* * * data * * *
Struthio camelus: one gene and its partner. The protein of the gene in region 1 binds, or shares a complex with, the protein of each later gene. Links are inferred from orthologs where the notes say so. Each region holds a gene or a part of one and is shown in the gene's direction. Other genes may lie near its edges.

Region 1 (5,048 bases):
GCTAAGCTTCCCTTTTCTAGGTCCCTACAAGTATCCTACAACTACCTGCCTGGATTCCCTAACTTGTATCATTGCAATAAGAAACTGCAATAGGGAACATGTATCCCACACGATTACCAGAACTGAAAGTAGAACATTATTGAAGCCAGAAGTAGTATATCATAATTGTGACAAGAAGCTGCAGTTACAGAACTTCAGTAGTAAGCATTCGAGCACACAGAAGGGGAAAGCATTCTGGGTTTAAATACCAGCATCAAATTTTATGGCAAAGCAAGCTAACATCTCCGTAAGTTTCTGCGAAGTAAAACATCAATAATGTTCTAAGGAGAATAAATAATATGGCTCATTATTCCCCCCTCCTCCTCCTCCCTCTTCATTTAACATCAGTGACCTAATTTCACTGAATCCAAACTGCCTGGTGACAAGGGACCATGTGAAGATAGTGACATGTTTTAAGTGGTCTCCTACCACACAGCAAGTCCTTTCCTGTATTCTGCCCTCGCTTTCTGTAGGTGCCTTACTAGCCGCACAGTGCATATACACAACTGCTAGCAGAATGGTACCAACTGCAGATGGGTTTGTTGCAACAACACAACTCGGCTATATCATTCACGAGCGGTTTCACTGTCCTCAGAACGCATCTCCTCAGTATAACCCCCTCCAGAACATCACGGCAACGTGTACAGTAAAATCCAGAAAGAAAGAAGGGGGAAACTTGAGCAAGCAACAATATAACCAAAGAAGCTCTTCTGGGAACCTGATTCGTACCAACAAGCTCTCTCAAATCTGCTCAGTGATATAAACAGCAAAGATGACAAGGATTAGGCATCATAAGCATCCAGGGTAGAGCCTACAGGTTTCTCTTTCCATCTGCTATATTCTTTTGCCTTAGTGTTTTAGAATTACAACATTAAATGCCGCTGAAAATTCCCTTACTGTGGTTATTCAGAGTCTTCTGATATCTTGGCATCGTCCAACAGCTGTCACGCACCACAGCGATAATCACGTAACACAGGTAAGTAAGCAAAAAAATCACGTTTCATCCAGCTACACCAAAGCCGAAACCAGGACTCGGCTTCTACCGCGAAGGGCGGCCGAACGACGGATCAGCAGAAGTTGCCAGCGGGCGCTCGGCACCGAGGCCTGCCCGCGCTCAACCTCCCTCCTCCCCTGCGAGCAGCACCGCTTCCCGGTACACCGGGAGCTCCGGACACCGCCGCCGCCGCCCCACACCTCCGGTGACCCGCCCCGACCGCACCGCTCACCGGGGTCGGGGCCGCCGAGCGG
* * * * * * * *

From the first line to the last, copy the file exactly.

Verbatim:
Struthio camelus: one gene and its partner. The protein of the gene in region 1 binds, or shares a complex with, the protein of each later gene. Links are inferred from orthologs where the notes say so. Each region holds a gene or a part of one and is shown in the gene's direction. Other genes may lie near its edges.

Region 1 (5,048 bases):
GCTAAGCTTCCCTTTTCTAGGTCCCTACAAGTATCCTACAACTACCTGCCTGGATTCCCTAACTTGTATCATTGCAATAAGAAACTGCAATAGGGAACATGTATCCCACACGATTACCAGAACTGAAAGTAGAACATTATTGAAGCCAGAAGTAGTATATCATAATTGTGACAAGAAGCTGCAGTTACAGAACTTCAGTAGTAAGCATTCGAGCACACAGAAGGGGAAAGCATTCTGGGTTTAAATACCAGCATCAAATTTTATGGCAAAGCAAGCTAACATCTCCGTAAGTTTCTGCGAAGTAAAACATCAATAATGTTCTAAGGAGAATAAATAATATGGCTCATTATTCCCCCCTCCTCCTCCTCCCTCTTCATTTAACATCAGTGACCTAATTTCACTGAATCCAAACTGCCTGGTGACAAGGGACCATGTGAAGATAGTGACATGTTTTAAGTGGTCTCCTACCACACAGCAAGTCCTTTCCTGTATTCTGCCCTCGCTTTCTGTAGGTGCCTTACTAGCCGCACAGTGCATATACACAACTGCTAGCAGAATGGTACCAACTGCAGATGGGTTTGTTGCAACAACACAACTCGGCTATATCATTCACGAGCGGTTTCACTGTCCTCAGAACGCATCTCCTCAGTATAACCCCCTCCAGAACATCACGGCAACGTGTACAGTAAAATCCAGAAAGAAAGAAGGGGGAAACTTGAGCAAGCAACAATATAACCAAAGAAGCTCTTCTGGGAACCTGATTCGTACCAACAAGCTCTCTCAAATCTGCTCAGTGATATAAACAGCAAAGATGACAAGGATTAGGCATCATAAGCATCCAGGGTAGAGCCTACAGGTTTCTCTTTCCATCTGCTATATTCTTTTGCCTTAGTGTTTTAGAATTACAACATTAAATGCCGCTGAAAATTCCCTTACTGTGGTTATTCAGAGTCTTCTGATATCTTGGCATCGTCCAACAGCTGTCACGCACCACAGCGATAATCACGTAACACAGGTAAGTAAGCAAAAAAATCACGTTTCATCCAGCTACACCAAAGCCGAAACCAGGACTCGGCTTCTACCGCGAAGGGCGGCCGAACGACGGATCAGCAGAAGTTGCCAGCGGGCGCTCGGCACCGAGGCCTGCCCGCGCTCAACCTCCCTCCTCCCCTGCGAGCAGCACCGCTTCCCGGTACACCGGGAGCTCCGGACACCGCCGCCGCCGCCCCACACCTCCGGTGACCCGCCCCGACCGCACCGCTCACCGGGGTCGGGGCCGCCGAGCGG